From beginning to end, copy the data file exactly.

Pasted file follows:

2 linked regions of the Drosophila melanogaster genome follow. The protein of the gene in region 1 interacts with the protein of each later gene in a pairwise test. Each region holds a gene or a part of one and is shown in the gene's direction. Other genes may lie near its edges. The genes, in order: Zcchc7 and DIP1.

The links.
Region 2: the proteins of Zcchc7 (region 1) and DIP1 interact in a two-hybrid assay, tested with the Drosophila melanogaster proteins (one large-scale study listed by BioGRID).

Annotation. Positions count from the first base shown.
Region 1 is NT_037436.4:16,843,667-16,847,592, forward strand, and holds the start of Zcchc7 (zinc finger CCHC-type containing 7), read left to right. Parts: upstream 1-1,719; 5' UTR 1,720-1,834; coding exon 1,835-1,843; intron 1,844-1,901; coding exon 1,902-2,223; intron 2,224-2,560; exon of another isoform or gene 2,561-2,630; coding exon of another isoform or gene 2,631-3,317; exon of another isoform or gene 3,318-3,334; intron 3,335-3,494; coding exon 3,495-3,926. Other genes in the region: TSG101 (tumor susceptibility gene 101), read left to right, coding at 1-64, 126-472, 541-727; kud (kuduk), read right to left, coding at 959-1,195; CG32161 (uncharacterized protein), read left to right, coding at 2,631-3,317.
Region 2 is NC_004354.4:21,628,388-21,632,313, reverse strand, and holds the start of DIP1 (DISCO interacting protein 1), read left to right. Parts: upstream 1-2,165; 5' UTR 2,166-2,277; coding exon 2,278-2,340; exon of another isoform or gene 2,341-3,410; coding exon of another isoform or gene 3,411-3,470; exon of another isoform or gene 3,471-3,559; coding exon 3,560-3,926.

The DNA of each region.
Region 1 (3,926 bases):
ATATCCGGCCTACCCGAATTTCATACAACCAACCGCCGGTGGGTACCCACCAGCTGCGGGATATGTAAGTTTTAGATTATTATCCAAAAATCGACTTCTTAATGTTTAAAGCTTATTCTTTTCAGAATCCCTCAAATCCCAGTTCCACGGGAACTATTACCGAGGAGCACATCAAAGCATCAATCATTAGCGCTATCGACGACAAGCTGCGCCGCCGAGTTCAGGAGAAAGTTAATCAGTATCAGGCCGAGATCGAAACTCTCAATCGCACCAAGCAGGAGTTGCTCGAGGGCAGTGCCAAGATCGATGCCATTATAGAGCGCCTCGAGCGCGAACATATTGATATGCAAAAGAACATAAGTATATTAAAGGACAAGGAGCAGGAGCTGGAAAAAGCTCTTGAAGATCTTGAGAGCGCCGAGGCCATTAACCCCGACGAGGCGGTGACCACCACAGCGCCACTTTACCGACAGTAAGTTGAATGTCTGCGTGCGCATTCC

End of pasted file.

2 linked regions of the Drosophila melanogaster genome follow. The protein of the gene in region 1 interacts with the protein of each later gene in a pairwise test. Each region holds a gene or a part of one and is shown in the gene's direction. Other genes may lie near its edges. The genes, in order: Zcchc7 and DIP1.

The links.
Region 2: the proteins of Zcchc7 (region 1) and DIP1 interact in a two-hybrid assay, tested with the Drosophila melanogaster proteins (one large-scale study listed by BioGRID).

Annotation. Positions count from the first base shown.
Region 1 is NT_037436.4:16,843,667-16,847,592, forward strand, and holds the start of Zcchc7 (zinc finger CCHC-type containing 7), read left to right. Parts: upstream 1-1,719; 5' UTR 1,720-1,834; coding exon 1,835-1,843; intron 1,844-1,901; coding exon 1,902-2,223; intron 2,224-2,560; exon of another isoform or gene 2,561-2,630; coding exon of another isoform or gene 2,631-3,317; exon of another isoform or gene 3,318-3,334; intron 3,335-3,494; coding exon 3,495-3,926. Other genes in the region: TSG101 (tumor susceptibility gene 101), read left to right, coding at 1-64, 126-472, 541-727; kud (kuduk), read right to left, coding at 959-1,195; CG32161 (uncharacterized protein), read left to right, coding at 2,631-3,317.
Region 2 is NC_004354.4:21,628,388-21,632,313, reverse strand, and holds the start of DIP1 (DISCO interacting protein 1), read left to right. Parts: upstream 1-2,165; 5' UTR 2,166-2,277; coding exon 2,278-2,340; exon of another isoform or gene 2,341-3,410; coding exon of another isoform or gene 3,411-3,470; exon of another isoform or gene 3,471-3,559; coding exon 3,560-3,926.

The DNA of each region.
Region 1 (3,926 bases):
ATATCCGGCCTACCCGAATTTCATACAACCAACCGCCGGTGGGTACCCACCAGCTGCGGGATATGTAAGTTTTAGATTATTATCCAAAAATCGACTTCTTAATGTTTAAAGCTTATTCTTTTCAGAATCCCTCAAATCCCAGTTCCACGGGAACTATTACCGAGGAGCACATCAAAGCATCAATCATTAGCGCTATCGACGACAAGCTGCGCCGCCGAGTTCAGGAGAAAGTTAATCAGTATCAGGCCGAGATCGAAACTCTCAATCGCACCAAGCAGGAGTTGCTCGAGGGCAGTGCCAAGATCGATGCCATTATAGAGCGCCTCGAGCGCGAACATATTGATATGCAAAAGAACATAAGTATATTAAAGGACAAGGAGCAGGAGCTGGAAAAAGCTCTTGAAGATCTTGAGAGCGCCGAGGCCATTAACCCCGACGAGGCGGTGACCACCACAGCGCCACTTTACCGACAGTAAGTTGAATGTCTGCGTGCGCATTCC